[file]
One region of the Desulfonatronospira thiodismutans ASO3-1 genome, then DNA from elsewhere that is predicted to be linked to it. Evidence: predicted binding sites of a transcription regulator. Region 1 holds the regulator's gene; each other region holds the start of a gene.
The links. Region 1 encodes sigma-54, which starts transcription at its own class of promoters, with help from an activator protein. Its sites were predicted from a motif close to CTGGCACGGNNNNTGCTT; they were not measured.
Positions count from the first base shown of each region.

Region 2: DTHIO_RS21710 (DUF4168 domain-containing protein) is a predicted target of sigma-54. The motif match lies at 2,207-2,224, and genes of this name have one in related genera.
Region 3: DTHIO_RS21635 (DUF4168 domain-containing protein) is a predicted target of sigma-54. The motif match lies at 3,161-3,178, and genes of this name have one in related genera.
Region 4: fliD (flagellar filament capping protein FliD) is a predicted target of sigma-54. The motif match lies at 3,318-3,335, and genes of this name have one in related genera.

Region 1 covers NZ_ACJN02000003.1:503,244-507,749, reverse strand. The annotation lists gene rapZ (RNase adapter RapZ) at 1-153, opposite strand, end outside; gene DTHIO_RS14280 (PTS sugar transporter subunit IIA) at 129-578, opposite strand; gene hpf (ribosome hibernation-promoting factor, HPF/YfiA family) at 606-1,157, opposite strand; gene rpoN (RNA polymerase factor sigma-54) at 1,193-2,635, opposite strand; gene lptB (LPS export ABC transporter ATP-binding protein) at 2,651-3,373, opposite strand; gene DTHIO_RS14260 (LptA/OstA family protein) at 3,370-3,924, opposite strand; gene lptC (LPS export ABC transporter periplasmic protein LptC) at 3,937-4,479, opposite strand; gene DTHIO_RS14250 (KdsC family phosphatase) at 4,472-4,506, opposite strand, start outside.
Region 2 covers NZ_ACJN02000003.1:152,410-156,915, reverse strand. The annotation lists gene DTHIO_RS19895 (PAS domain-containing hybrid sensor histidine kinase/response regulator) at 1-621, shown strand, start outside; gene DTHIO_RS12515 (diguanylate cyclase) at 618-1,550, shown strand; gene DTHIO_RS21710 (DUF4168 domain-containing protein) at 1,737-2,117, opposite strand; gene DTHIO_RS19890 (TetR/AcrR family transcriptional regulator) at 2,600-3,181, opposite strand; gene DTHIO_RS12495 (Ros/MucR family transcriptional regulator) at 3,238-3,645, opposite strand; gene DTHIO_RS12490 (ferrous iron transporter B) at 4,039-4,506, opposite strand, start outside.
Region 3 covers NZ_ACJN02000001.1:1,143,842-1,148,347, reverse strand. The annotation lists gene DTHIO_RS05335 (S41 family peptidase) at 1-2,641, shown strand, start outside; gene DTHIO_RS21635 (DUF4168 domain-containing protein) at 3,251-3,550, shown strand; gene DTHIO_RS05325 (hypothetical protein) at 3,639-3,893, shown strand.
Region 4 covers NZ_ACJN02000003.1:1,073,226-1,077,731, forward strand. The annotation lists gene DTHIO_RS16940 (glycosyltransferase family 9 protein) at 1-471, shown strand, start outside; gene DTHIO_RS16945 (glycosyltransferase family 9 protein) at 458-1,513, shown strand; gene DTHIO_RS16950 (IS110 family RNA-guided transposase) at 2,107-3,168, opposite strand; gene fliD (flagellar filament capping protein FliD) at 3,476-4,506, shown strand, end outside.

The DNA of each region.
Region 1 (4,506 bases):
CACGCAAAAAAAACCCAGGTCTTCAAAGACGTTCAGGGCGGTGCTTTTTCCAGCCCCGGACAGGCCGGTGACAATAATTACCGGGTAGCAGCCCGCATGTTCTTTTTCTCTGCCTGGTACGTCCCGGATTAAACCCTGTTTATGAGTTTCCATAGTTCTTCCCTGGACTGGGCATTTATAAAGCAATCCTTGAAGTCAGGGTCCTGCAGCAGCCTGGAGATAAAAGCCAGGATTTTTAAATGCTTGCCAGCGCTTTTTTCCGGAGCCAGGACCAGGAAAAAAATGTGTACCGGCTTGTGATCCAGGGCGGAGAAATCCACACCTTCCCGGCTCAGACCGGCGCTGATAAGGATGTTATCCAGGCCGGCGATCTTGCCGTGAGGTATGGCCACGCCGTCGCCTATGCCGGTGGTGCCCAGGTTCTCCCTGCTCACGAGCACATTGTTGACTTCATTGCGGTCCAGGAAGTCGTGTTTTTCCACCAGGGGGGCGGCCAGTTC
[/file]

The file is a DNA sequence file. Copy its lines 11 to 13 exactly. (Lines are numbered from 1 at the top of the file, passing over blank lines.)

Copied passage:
The DNA of each region.
Region 1 (4,506 bases):
CACGCAAAAAAAACCCAGGTCTTCAAAGACGTTCAGGGCGGTGCTTTTTCCAGCCCCGGACAGGCCGGTGACAATAATTACCGGGTAGCAGCCCGCATGTTCTTTTTCTCTGCCTGGTACGTCCCGGATTAAACCCTGTTTATGAGTTTCCATAGTTCTTCCCTGGACTGGGCATTTATAAAGCAATCCTTGAAGTCAGGGTCCTGCAGCAGCCTGGAGATAAAAGCCAGGATTTTTAAATGCTTGCCAGCGCTTTTTTCCGGAGCCAGGACCAGGAAAAAAATGTGTACCGGCTTGTGATCCAGGGCGGAGAAATCCACACCTTCCCGGCTCAGACCGGCGCTGATAAGGATGTTATCCAGGCCGGCGATCTTGCCGTGAGGTATGGCCACGCCGTCGCCTATGCCGGTGGTGCCCAGGTTCTCCCTGCTCACGAGCACATTGTTGACTTCATTGCGGTCCAGGAAGTCGTGTTTTTCCACCAGGGGGGCGGCCAGTTC